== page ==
Generation of Opportunity
Paul Bartlett, Allouez, WI
My wife and I are in our young 70’s and are fortunate to have been born into the generation of opportunity. With a little ambition, our futures were rosy. College tuition was generally well within reach; housing costs (own or rent) were affordable; unemployment was low; opportunity abounded.
We were not the generation of privilege, but the working class generation of opportunity. We were the children of the greatest generation. My dad and my wife’s dad served in WWII and made our futures possible.
How things have changed. The national economy and stock market have sucked-up all of this president’s attention and carved out my generation as non productive and marginally valuable.
Today, America’s seniors have become the expendable generation. Look no further than America’s senior group housing — a breeding ground for COVID19 — and a killing field. In many hospitals and nursing homes, senior COVID19 patients are separated and isolated, many left alone to die.
How sad. My generation created the opportunity for all that followed. This is a national disgrace. And the buck stops at The White House.
Jarrett Brown is a factory worker, activist, and voter. He resides in Green Bay, Wisconsin
Employee Triumphs Over Large Company, Labor Union
In August of 2019, a lady was suspended without cause from a plant in Kansas. Later in the year, while still on suspension, she was fired. The company had absolutely no evidence of any kind that showed that the lady violated any rule, regulation, or law. She was apparently retaliated against because she organized her coworkers in the past to improve working conditions.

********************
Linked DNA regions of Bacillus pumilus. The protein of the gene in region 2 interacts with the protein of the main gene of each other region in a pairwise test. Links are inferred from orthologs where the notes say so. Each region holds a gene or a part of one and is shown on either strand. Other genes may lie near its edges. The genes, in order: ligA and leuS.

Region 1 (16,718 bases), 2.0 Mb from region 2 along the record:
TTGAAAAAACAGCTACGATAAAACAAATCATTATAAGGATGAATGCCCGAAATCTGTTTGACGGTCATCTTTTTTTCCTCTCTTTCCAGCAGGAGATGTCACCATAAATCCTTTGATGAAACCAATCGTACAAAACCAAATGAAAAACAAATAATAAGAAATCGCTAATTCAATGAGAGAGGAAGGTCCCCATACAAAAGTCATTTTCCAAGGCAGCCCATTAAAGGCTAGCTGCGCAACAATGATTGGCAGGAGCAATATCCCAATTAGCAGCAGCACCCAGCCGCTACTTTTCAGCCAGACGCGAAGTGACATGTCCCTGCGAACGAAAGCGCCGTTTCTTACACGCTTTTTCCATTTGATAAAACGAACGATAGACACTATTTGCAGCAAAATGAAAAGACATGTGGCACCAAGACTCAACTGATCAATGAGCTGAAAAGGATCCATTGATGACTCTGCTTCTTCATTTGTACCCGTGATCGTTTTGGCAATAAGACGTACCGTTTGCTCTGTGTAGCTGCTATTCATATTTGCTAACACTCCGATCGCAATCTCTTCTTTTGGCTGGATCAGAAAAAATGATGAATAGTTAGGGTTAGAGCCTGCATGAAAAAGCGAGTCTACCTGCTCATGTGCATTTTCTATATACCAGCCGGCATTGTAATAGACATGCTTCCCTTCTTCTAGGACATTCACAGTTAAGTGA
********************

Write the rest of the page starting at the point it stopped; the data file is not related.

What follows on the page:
The labor union was not taking action on her grievance and didn’t even complete an investigation. The lady didn’t know what to do. She had heard about a guy who writes stuff about workers’ rights online so she started looking for him. It took her a while to find him because she didn’t know his name or anything about him.
The guy was me. After talking to her, I quickly realized what happened to her and I knew that she hadn’t been treated fairly. Over the next few months, I spent 100+ hours teaching her about workers’ rights, the grievance process, the union, the companies, and the government. I also translated documents and helped her compose correspondence with the labor union and company.
She prepared herself and took her case to the National Labor Relations Board. She filed Unfair Labor Practices charges against the company and the labor union.
All of a sudden, the company and the labor union wanted to resolve the situation. She settled her case after the company agreed to backpay her for approximately seven months of lost wages and return her to her position.
Before the lady called me I had never talked to her. I knew nothing about her. I helped her because she was wronged by one of the largest agricultural companies in the world. What happened to her wasn’t right and I wanted to help her win even though we live around 900 miles apart. She deserved justice and she got it because she was brave enough to fight and tough enough to not quit.
The moral of the story is that it is important to stand up for yourself and others. In the words of Dr. Martin Luther King, ”Injustice anywhere is a threat to justice everywhere. We are caught in an inescapable network of mutuality, tied in a single garment of destiny. Whatever affects one directly, affects all indirectly.” #Solidarity